The Psychology of Free-to-Play Games in Edge Magazine

Good news, everyone! Well, good for me and possibly good for you if you’re inclined to read Edge Magazine. Because my mutterings on the psychology of games are now appearing there. Specifically, I have an article about the psychology of free-to-play games in the latest issue (April, #239) with the cover below. The article is also available to read online here.

Look for this cover at your local bookseller, news stand, and fishmonger.

The article looks at how two lines of research illustrate ways that free-to-play games may take advantages of human psychology to get us to cough up real money more than we may prefer. One way is by sapping our mental reserves and then appropriately timing sales pitches when our self restraint is taxed. The other line of research is how the different kinds of jealousy are better or worse and making us want to close the gap between us and other players who are showing off their new goods.

I flung the magazine and a highlighter to the ever faithful Bobo the Quote Monkey and here’s what he came back with:

Dr. Roy Baumeister and his colleagues pioneered this concept of “ego depletion” in a series of experiments at Case Western University. They had subjects exert self control by requesting they eat raw radishes instead of delicious chocolate chip cookies that had been left out on a table, and observed them through a one-way mirror. Some people looked longingly at the cookies or even picked them up to slyly sniff at them when they thought they were alone, but nobody bit into them. With these subjects’ mental reserves sapped by self restraint, the researchers had them engage in a series of problem-solving games. Relative to a comparison group that was allowed to eat the cookies, those who had to exhibit self control lost patience with the game and called it quits in less than half the time. In a follow-up experiment the researchers depleted their subjects’ self-control by having them suppress smiles while watching a stand-up comedy routine, and their findings in terms of how long this group would persist in a word puzzle game were similar.

What these experiments showed was that self-restraint takes something out of you, and with it gone you’re more likely to give up on boring or difficult games. It’s not difficult to see how the same could be true of game-based tasks that we’re all more familiar with, such as grinding out reputation points or taking the long way back to town instead of simply buying reputation ranks or fast travel spells from an in-game store. In fact, there’s evidence that this kind of ego depletion brought about by exerting self control can make us more susceptible to making impulse purchases.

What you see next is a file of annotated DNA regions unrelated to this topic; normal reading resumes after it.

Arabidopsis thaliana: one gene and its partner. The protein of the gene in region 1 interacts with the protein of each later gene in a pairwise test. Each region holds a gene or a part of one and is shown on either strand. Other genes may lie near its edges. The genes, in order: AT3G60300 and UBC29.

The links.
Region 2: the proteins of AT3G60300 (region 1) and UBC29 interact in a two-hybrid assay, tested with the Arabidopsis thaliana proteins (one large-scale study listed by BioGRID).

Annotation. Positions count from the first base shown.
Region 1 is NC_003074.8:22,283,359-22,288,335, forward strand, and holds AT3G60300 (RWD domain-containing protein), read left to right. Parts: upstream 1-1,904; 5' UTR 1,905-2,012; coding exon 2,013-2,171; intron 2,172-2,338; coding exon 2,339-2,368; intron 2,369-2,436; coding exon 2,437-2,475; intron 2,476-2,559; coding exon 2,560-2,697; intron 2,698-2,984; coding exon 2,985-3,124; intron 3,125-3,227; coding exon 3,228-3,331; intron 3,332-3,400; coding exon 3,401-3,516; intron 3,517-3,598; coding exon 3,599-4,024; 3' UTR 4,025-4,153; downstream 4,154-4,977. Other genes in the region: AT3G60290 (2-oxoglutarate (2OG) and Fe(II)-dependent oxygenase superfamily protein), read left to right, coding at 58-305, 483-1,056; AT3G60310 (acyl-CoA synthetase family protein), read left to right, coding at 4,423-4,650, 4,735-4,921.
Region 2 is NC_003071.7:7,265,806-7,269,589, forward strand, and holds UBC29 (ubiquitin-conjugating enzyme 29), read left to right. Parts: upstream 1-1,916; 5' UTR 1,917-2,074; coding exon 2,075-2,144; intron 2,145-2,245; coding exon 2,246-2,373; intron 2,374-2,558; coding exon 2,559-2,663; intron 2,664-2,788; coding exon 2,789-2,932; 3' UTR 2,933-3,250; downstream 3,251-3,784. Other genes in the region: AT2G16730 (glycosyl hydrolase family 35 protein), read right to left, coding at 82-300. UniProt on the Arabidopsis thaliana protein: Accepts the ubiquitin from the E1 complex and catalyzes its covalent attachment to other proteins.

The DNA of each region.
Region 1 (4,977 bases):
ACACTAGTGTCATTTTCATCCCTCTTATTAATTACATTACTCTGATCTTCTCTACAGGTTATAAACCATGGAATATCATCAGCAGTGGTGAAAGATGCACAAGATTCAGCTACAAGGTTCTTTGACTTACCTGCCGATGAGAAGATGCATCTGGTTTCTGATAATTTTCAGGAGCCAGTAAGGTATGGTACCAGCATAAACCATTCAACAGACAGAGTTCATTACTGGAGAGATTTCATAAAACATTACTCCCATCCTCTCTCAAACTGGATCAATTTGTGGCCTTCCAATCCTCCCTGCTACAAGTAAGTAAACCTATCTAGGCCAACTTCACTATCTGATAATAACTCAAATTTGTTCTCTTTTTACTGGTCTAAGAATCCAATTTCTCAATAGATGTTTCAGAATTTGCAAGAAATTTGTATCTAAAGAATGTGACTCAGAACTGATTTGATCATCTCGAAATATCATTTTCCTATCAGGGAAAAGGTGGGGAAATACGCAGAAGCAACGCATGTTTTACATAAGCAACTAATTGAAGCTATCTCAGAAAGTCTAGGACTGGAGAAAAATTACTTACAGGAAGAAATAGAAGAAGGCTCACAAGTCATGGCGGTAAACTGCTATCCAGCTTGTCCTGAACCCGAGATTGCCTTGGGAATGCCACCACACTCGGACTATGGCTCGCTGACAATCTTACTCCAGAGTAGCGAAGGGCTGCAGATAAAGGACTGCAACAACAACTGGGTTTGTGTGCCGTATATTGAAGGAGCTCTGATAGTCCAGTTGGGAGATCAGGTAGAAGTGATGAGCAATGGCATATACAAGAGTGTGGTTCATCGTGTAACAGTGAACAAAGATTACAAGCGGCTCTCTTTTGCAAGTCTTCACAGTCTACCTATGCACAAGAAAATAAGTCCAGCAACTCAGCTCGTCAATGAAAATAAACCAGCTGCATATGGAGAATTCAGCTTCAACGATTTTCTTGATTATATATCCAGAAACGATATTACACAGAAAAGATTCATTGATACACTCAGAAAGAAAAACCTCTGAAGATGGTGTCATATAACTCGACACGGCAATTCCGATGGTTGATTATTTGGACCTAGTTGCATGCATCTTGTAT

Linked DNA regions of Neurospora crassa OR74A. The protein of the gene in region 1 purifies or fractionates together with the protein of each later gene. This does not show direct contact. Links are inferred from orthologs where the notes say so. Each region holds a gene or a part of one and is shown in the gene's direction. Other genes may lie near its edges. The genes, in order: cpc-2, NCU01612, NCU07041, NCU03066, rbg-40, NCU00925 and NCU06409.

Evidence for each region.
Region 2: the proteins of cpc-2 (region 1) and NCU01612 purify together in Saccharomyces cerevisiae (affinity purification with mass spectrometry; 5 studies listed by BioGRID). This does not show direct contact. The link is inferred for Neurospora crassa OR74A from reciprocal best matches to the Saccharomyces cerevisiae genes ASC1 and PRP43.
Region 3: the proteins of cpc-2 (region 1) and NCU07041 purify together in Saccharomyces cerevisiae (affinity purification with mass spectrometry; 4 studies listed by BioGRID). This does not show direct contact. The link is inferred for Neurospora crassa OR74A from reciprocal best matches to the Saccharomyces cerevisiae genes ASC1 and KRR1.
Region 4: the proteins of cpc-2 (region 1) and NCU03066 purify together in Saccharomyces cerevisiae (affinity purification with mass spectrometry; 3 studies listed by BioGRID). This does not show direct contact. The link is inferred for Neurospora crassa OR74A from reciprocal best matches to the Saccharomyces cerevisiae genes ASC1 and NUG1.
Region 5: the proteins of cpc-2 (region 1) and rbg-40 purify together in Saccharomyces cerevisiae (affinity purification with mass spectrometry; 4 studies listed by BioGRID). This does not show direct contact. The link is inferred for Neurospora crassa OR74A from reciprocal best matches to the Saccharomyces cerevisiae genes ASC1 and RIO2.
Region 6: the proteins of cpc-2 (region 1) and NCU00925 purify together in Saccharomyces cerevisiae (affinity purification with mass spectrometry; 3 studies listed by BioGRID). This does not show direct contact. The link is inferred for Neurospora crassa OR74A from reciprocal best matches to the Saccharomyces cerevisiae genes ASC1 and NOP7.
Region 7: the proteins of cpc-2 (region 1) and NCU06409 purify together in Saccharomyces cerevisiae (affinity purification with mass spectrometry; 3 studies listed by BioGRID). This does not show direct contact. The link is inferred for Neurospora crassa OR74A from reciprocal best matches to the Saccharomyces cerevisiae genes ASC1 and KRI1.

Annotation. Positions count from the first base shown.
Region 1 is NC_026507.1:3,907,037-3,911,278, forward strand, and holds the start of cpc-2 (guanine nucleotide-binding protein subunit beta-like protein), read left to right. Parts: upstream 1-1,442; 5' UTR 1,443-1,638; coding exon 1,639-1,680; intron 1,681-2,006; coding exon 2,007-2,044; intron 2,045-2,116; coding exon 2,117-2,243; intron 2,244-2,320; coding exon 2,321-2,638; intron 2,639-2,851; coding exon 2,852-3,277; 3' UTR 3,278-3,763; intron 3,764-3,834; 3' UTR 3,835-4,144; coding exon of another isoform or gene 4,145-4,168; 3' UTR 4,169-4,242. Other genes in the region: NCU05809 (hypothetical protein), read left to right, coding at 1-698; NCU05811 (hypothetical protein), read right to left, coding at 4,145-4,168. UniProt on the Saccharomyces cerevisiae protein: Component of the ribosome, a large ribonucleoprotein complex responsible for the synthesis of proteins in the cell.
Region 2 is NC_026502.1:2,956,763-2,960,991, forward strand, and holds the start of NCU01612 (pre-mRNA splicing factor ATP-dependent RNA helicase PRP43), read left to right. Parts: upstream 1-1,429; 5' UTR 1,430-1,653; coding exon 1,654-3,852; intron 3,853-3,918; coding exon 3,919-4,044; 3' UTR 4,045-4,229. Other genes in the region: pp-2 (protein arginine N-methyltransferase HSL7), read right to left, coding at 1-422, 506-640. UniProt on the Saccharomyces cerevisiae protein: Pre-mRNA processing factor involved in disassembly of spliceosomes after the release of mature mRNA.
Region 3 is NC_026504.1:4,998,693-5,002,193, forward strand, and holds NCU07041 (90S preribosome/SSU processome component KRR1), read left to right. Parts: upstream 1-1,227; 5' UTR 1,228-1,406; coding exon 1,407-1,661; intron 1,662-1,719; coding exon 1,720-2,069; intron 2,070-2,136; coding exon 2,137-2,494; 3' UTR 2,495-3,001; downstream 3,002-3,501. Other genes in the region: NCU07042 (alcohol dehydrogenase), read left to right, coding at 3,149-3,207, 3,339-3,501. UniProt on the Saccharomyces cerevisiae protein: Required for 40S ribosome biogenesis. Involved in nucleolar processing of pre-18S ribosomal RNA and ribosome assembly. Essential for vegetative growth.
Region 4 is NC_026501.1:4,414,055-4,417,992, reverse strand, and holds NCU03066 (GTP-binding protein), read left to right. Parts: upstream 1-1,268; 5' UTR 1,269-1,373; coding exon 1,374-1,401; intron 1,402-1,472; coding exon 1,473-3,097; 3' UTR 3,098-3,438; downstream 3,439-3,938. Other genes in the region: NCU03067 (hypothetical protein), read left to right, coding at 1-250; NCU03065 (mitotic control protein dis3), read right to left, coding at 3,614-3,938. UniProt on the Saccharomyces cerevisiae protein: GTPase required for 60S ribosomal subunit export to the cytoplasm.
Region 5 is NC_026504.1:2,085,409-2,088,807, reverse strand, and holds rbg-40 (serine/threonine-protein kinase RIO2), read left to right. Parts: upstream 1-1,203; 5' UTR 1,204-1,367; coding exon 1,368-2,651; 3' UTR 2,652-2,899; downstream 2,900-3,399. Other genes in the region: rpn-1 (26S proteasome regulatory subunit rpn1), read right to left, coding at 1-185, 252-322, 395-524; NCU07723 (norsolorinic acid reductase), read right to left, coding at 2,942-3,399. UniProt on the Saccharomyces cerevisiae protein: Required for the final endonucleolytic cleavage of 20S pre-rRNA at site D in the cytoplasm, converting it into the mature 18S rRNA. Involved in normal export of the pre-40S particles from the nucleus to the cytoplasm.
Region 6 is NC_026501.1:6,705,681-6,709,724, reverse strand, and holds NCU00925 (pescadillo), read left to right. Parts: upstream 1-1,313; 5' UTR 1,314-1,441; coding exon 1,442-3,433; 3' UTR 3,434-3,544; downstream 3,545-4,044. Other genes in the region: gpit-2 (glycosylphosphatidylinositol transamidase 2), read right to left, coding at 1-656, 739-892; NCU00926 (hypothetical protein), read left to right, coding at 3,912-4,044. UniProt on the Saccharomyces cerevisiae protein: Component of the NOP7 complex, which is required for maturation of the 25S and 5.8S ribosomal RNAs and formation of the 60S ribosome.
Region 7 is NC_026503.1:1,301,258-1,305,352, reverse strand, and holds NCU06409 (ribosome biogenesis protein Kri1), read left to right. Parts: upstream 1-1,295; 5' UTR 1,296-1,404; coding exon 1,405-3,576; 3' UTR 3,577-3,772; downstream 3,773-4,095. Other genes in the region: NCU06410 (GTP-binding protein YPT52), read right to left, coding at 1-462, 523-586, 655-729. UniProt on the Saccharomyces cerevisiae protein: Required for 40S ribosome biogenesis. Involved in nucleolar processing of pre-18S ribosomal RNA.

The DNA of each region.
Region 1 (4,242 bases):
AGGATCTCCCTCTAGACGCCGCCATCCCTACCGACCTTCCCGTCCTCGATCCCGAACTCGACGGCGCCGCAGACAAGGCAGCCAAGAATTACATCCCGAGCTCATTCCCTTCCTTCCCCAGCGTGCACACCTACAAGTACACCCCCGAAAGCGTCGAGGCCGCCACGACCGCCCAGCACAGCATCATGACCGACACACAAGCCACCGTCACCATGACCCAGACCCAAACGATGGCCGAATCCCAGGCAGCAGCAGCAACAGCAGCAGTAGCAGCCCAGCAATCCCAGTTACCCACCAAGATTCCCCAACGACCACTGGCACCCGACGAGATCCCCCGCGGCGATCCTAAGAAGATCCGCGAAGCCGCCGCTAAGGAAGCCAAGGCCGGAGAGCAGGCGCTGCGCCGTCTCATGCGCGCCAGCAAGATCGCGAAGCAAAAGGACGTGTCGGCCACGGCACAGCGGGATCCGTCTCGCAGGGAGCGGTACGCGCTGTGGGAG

It’s a neat article, and if you see the copy of Edge magazine in the store please pick it up and see if you think it’s worth buying. I’ve got more articles coming in future issues, and one of the neat things about writing for Edge is that they’re providing me with a lot higher word count to work with than GamePro did.1 This lets me flesh out the ideas a lot more and work in illustrative examples and quotes. The end result is longer, but it’s also more complete and I think more fun to read.

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Footnotes:

1. No offense to GamePro, by the way, but it proved difficult to continue writing for them after they went out of business.

3 thoughts on “The Psychology of Free-to-Play Games in Edge Magazine

  1. I’d love to read the whole of that article, but they don’t sell that magazine where I live.
    Any chance of you posting the full article in a month or two, when that Edge issue is out of print / gone from the stores? Or is it licensed to Edge or something like that?

  2. Unfortunately no. Edge owns the article, so unless they post it on their website you’d have to get the magazine. I believe they sell digital copies of the magazine through their iOS app, too.

  3. Pingback: App Games are ruining Jenna Marbles’ Life (Marbles, 2012) « VG Researcher

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